Иран выпускает на рынок собственный препарат для лечения гепатита С
Iran, which has recently made great achievements in the health field, will release domestically-produced hepatitis C drug.
Reza Malekzadeh, deputy minister of health in research and technology said a newly developed hepatitis C drug made in Iran is to reach the country’s market next week, ISNA news agency reported.
He pointed out the drug, which is manufactured under the generic name Sofosbuvir, will be offered for one tenth of the price of similar imported drugs.
While the American version is available in the Iranian market for $100, the Iranian one will be offered at $10.
“The Sofosbuvir drug is used to treat hepatitis C cases; previously it was imported from other countries and priced at $100 per tablet but the indigenous version will be available at the price of 10 dollars per tablet,” Malekzadeh said reminding that, “in terms of quality, this drug fully complies with foreign ones and there is no difference in terms of efficiency or treatment of the disease.”
There are two other hepatitis C drugs undergoing their trial stages in Iran, Malekzadeh said, expressing hope that in near future the three drugs could fully answer the domestic need for hepatitis C drugs.
“There are now drugs that can treat hepatitis C and there is the possibility of eradication of the hepatitis C virus in the country in near future; hepatitis C has a three-month course of treatment and patients should take one tablet per day for full treatment,” Malekzadeh said.
Earlier, experts said about 0.5 percent of the Iranian population has hepatitis C virus, which has come to the top of virus-induced liver diseases in many parts of the world.
The infection is emerging mostly due to the problem of intravenous drug abuse and needle-sharing in the country.
Stressing the importance of supporting knowledge-based companies in the health sector, Malekzadeh added that, “by supporting these companies we will be able to produce low-cost drugs for a variety of diseases, especially cancer, in the country and make it available to our patients.”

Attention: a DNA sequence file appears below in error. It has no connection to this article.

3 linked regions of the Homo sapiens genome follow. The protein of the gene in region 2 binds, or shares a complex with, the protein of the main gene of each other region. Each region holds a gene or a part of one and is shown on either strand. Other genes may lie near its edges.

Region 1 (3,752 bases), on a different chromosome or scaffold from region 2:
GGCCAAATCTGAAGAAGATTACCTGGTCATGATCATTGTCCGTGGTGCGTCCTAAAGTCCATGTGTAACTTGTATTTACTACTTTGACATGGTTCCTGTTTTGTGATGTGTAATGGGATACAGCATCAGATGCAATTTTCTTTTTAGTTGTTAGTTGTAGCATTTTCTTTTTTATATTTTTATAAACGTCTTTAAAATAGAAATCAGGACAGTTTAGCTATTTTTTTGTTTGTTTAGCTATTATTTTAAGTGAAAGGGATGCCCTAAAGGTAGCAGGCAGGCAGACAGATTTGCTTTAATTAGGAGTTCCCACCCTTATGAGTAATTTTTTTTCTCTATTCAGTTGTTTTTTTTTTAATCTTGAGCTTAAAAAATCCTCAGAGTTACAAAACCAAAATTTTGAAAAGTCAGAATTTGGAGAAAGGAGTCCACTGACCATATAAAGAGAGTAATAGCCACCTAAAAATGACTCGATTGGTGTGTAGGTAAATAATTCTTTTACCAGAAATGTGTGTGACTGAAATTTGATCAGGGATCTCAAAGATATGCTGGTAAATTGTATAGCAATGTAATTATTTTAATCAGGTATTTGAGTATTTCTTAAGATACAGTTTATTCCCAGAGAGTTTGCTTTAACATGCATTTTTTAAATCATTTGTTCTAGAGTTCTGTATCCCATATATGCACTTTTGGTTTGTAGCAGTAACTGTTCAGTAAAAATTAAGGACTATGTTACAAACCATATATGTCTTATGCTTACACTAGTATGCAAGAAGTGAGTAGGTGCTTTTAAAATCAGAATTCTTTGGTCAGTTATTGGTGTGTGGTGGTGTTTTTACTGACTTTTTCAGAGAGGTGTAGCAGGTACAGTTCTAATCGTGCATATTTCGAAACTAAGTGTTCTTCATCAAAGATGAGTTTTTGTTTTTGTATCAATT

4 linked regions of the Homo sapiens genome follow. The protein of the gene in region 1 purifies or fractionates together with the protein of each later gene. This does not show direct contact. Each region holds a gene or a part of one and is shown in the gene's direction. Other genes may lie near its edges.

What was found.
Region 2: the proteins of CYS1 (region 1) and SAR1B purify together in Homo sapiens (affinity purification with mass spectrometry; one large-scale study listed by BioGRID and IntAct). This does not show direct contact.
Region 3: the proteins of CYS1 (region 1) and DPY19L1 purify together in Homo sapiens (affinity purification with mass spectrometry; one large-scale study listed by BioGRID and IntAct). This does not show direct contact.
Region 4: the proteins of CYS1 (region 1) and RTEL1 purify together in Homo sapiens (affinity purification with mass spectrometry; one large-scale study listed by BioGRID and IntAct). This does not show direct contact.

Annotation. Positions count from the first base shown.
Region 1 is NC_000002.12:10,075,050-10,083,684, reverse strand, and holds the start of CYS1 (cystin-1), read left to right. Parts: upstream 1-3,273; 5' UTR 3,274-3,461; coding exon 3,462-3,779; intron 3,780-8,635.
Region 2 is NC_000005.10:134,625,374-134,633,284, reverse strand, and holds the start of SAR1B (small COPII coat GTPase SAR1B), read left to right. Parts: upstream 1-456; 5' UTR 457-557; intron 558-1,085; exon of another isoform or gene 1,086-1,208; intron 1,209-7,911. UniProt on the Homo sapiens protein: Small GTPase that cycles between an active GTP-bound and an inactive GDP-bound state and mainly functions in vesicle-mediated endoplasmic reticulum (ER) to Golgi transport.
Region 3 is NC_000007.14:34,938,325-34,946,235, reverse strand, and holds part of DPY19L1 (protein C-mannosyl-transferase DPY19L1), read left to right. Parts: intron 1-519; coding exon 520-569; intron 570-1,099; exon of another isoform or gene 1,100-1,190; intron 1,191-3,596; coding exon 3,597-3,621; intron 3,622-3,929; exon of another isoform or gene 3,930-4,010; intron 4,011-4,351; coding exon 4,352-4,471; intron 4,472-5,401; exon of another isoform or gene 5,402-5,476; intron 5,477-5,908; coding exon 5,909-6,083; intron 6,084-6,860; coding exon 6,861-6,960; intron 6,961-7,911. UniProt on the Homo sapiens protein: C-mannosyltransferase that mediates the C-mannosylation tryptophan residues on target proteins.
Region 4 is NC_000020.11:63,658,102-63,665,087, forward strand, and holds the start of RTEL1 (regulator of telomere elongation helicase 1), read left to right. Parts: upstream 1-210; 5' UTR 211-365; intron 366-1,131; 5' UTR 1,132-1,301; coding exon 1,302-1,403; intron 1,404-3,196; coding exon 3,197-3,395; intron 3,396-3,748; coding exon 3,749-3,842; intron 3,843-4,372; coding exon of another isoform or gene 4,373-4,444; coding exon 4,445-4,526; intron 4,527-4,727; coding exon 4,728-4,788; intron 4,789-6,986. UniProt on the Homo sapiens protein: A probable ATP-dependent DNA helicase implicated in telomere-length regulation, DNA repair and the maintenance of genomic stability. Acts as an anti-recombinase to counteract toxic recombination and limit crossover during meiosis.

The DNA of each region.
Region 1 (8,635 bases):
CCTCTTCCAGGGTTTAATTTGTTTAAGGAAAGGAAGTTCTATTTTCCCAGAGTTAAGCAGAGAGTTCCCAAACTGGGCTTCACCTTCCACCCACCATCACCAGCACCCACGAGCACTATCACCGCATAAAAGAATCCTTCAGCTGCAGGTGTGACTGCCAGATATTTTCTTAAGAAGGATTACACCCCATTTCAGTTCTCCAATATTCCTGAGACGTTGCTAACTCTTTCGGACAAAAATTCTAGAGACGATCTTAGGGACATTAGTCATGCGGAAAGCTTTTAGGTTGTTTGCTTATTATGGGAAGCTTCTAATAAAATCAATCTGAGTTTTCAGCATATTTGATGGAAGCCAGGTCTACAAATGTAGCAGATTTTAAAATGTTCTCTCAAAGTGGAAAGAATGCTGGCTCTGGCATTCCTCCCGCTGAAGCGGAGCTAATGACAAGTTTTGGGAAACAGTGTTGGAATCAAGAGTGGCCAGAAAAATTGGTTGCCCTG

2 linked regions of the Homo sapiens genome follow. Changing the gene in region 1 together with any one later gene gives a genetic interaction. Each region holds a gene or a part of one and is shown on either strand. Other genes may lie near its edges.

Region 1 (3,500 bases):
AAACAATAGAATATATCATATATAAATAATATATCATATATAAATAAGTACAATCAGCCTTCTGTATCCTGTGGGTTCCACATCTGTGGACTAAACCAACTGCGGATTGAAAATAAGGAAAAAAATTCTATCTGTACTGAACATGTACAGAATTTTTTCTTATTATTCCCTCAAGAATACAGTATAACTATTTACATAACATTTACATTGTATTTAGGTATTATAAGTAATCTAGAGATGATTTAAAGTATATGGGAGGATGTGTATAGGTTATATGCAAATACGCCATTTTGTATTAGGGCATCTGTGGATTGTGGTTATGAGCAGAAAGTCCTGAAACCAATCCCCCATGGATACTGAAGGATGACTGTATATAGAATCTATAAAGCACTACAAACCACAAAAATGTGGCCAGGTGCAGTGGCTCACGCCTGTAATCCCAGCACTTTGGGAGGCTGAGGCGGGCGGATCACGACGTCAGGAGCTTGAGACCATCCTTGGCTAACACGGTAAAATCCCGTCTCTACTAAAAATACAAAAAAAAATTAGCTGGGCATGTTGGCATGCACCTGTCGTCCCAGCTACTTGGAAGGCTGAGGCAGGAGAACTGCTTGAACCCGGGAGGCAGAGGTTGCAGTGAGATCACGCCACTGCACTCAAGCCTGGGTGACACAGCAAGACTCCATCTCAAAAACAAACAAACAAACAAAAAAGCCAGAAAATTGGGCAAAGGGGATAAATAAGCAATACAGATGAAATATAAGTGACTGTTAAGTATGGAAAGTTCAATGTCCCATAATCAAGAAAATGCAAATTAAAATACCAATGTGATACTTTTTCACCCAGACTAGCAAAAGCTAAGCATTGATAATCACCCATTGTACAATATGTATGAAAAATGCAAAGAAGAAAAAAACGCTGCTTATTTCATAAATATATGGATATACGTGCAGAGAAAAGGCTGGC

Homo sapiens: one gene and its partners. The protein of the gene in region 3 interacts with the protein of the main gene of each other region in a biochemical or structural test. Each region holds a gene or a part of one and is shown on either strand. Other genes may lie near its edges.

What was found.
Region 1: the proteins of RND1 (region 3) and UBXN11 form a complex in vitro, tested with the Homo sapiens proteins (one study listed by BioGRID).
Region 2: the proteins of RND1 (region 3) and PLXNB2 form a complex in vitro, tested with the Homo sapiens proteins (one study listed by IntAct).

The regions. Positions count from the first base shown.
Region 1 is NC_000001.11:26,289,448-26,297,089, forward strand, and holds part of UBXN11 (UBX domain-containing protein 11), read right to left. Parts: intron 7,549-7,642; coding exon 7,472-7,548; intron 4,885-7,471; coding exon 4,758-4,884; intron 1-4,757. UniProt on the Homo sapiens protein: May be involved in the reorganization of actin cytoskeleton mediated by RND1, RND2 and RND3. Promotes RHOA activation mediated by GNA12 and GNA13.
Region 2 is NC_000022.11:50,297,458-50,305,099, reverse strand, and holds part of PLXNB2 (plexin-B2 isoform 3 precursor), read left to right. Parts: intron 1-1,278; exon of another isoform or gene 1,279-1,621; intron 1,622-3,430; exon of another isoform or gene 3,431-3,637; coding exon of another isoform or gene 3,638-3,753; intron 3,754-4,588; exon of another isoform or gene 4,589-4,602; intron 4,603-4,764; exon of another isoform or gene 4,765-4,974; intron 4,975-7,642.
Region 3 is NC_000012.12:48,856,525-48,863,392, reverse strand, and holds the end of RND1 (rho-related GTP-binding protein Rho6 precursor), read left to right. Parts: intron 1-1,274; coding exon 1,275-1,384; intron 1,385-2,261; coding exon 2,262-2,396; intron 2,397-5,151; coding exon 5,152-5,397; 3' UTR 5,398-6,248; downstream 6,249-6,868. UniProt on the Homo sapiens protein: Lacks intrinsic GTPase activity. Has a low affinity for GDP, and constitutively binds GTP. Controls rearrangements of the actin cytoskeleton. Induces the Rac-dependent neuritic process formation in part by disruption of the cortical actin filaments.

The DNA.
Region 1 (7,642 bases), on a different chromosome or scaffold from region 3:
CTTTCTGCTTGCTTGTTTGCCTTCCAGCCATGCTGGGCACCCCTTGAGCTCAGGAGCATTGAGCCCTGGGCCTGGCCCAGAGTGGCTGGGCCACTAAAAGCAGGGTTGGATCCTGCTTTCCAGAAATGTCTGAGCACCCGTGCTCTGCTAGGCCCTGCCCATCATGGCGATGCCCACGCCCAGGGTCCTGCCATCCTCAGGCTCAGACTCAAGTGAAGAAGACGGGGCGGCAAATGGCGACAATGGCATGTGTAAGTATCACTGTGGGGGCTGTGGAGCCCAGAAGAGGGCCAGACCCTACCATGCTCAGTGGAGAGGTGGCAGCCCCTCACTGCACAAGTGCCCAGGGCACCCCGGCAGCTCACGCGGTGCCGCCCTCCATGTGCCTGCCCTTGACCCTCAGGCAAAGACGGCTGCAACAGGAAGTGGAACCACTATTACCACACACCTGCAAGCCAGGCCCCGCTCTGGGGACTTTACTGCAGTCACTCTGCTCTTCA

Iran is now highly capable of producing various drugs as Iranian researchers can use biosimilar methods to reproduce new drugs that are available in the international market.
Malekzadeh also said 90 percent of the material used to make drugs in Iran is imported. He said measures are being taken to facilitate the domestic production of raw material for making drugs.
Under international sanctions, Iran has tapped domestic capabilities to meet domestic demand for drugs.
In past years, the sanctions caused many hardships for patients, leaving them without drugs in numerous cases.
International sanctions have hindered the trade of medicines, as pharmaceutical firms have refused to sell Iran some drugs due to difficulties in receiving payments. This has led to shortages of some vital medicine in the country.
Iran’s pharmaceutical market experienced a sharp growth last year, rising to $1.2 billion. There are as many as 65 pharmaceutical companies in the country, but their operations are basically limited to local formulation.
The modern Iranian pharmaceutical system in the country commenced 100 years ago with the opening of the first modern-style pharmacy by German, French, and Austrian pharmacists in Tehran. Established in 1946, Abidi was the first Iranian pharmaceutical company, followed by Tolid Darou and Darou Pakhsh in 1958 and 1963, respectively.
The pharmaceutical industry is regulated by the government, where the production and importation of drugs is heavily subsidized.